Big challenge for small-town IIMs, IITs: Retaining faculty, connectivity

  • Apoorva Puranik, Hindustan Times, Mumbai
  • Updated: Dec 01, 2014 10:20 IST

If connectivity is ever considered a top criterion for selecting sites to set up new IITs and IIMs, those in the pipeline will miss the bus.

The squabbling over a suitable site in Odisha following the NDA government’s decision to open five new IITs and an equal number of IIMs has sparked a debate over location because some such national institutes that came up between 2009 and 2011 in small towns were apparently struggling to find and retain good faculty and arrange logistics.

Most of these are located in towns which aren’t connected to good road or rail networks, let alone airports. The nearest airport for Kashipur in Uttarakhand, which has the youngest IIM, is 70km away at Pantnagar. The town has only two daily trains connecting Delhi, about 200km away.

“Getting faculty and companies to visit us is a challenge. Companies need enormous persuasion to visit campuses of new IIMs, especially those at unfavourable locations,” said Gautum Sinha, the director of IIM Kashipur.

IIM Trichy in Tamil Nadu has a similar problem because there are fewer domestic flights from the town than those to Singapore and Sri Lanka.

Mandi in Himachal Pradesh, the site for a new IIT, doesn’t even have a direct train from any major city. Chandigarh, 185km by road, is the nearest railhead and airport.

Gautam Biswas, the director of IIT Guwahati that was established in 1994, said the institute has struggled to attract faculty because no night flight operates from the airport in the Northeast’s main city. “There is seldom a flight from Guwahati after 7pm. Flights (at night) to Delhi and Mumbai are needed.”

For IIT Ropar in Punjab, some member of its staff is always travelling to Chandigarh and New Delhi to either procure equipment or for mundane maintenance tasks.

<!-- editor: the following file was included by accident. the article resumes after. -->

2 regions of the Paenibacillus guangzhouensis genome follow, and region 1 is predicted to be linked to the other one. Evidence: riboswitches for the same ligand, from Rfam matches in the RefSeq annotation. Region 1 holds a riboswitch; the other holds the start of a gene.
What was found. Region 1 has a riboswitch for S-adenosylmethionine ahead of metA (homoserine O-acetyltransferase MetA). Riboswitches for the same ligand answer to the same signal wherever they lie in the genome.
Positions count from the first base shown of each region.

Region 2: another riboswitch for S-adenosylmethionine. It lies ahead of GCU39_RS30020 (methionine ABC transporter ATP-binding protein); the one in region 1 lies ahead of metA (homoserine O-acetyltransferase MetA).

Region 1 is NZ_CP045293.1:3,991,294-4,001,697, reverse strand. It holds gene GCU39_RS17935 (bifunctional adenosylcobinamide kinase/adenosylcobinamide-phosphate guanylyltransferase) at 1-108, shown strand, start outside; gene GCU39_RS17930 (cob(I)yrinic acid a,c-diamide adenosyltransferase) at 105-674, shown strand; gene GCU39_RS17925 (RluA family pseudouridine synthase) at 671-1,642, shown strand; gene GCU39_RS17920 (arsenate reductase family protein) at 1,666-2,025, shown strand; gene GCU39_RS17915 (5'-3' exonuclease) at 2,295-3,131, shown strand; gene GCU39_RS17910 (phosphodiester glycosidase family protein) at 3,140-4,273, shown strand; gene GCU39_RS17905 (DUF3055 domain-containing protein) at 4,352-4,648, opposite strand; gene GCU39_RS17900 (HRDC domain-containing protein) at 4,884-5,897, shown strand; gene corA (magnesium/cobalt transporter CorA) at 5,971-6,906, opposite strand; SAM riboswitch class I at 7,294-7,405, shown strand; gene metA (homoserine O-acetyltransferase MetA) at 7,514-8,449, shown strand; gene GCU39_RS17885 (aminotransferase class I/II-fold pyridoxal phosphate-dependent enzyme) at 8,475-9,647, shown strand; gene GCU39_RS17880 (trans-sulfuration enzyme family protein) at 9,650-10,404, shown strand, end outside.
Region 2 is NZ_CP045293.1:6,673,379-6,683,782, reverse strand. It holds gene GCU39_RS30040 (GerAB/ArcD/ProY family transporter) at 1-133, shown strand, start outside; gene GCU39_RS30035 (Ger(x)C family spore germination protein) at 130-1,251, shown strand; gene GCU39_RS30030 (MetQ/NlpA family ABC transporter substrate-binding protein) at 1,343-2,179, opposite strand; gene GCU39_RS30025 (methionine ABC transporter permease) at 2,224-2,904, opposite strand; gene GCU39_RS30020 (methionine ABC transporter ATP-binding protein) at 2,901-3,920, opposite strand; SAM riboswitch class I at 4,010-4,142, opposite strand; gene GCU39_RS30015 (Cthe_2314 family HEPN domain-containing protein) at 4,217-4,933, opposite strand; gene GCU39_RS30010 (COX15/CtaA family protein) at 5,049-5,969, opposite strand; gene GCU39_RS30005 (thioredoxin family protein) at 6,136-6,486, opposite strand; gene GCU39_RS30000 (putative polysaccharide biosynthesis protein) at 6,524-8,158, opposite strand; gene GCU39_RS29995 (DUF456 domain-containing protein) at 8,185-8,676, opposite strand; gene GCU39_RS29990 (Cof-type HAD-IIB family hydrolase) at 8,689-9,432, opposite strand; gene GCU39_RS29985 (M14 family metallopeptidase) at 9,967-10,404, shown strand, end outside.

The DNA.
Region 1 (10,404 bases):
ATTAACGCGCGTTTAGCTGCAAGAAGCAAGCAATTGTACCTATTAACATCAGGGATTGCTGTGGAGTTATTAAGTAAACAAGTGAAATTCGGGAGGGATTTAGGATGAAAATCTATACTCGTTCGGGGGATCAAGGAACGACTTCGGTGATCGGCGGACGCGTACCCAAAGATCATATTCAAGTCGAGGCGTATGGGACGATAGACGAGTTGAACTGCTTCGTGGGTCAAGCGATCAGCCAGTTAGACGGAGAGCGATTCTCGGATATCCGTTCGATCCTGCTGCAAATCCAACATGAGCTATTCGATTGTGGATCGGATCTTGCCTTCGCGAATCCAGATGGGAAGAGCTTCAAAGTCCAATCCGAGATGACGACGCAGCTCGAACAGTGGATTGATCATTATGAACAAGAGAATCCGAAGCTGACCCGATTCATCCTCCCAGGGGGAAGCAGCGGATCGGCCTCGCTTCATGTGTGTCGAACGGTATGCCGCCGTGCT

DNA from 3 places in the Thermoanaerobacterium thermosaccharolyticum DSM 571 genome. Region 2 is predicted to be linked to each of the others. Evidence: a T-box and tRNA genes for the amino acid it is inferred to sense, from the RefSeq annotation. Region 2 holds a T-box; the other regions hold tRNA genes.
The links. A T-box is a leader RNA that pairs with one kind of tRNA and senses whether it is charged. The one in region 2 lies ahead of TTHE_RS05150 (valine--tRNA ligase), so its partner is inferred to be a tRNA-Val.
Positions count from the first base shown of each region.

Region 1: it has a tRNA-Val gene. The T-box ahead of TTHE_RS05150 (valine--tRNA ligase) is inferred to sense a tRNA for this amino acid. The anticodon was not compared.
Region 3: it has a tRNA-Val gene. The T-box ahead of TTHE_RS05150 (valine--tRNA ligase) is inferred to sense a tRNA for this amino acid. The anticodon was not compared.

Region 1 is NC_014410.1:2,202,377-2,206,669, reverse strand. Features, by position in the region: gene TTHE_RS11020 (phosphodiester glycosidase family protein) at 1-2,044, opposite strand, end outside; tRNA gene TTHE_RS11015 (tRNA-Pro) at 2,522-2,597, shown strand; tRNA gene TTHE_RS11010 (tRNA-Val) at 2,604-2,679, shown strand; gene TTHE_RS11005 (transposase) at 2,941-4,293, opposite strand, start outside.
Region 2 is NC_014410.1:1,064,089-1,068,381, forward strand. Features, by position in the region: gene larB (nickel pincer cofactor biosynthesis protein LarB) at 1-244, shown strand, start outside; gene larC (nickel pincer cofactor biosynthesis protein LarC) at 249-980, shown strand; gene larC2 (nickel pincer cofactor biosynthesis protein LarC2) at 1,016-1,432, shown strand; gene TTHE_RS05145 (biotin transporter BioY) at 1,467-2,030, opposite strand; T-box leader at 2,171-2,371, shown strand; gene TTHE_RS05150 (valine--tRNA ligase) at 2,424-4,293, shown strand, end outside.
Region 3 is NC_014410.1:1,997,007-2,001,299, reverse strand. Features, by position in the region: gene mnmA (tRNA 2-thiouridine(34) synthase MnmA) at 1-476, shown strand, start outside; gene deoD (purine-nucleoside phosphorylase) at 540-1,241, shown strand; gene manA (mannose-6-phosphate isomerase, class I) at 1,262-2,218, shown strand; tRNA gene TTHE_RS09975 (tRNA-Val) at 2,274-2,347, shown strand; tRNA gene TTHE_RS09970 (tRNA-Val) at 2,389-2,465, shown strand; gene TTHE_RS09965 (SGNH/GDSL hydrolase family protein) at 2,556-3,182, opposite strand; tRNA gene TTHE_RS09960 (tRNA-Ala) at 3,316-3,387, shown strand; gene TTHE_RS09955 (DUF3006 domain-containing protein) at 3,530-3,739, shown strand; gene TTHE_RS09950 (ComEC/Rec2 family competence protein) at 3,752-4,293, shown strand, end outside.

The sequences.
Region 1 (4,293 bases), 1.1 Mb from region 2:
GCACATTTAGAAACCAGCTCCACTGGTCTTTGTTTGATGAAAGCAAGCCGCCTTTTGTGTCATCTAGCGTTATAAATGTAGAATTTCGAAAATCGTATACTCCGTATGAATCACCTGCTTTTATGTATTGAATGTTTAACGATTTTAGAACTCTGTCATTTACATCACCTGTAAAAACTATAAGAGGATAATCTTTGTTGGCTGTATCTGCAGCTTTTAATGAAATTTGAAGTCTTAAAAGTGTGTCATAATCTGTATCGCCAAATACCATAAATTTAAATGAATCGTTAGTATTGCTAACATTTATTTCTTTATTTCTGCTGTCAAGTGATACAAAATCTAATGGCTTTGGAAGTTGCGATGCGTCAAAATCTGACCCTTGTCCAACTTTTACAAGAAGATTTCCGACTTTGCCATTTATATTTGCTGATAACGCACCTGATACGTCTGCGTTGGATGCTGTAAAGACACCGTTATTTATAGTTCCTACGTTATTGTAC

MK Surappa, the institute’s director, said lack of good schools, hospitals or jobs for spouses in the town have been prompting most of the faculty members to avoid permanent postings.

The institute had 38 vacant teaching positions out of 90 sanctioned posts, according to figures in 2013. “Sometimes teachers quit in the middle of the session,” Surappa said.

The absence of good hotels and campus accommodations are also keeping visiting lecturers away from many such institutes. “Arranging accommodation for faculty from abroad is a problem because there is hardly any good facility here. Most of the new IIMs are still functioning from temporary campuses, which may also deter recruiters,” said P Rameshan, the director of IIM Rohtak.

IIT Bhubaneswar has started offering 30% more pay than the older IITs to plug the faculty drain, while Kanpur has virtual lectures to make up for the shortage. But those in favour of a network of IITs and IIMs attribute the faculty crunch to teaching generally losing its attraction as a sought-after profession. They said institutes located even in the remotest town could bring companies for placement through good public relations.

Sudhir Jain, the director of IIT Gandhinagar gave perspective to the debate: “All institutes have teething problems and these are being overcome.”

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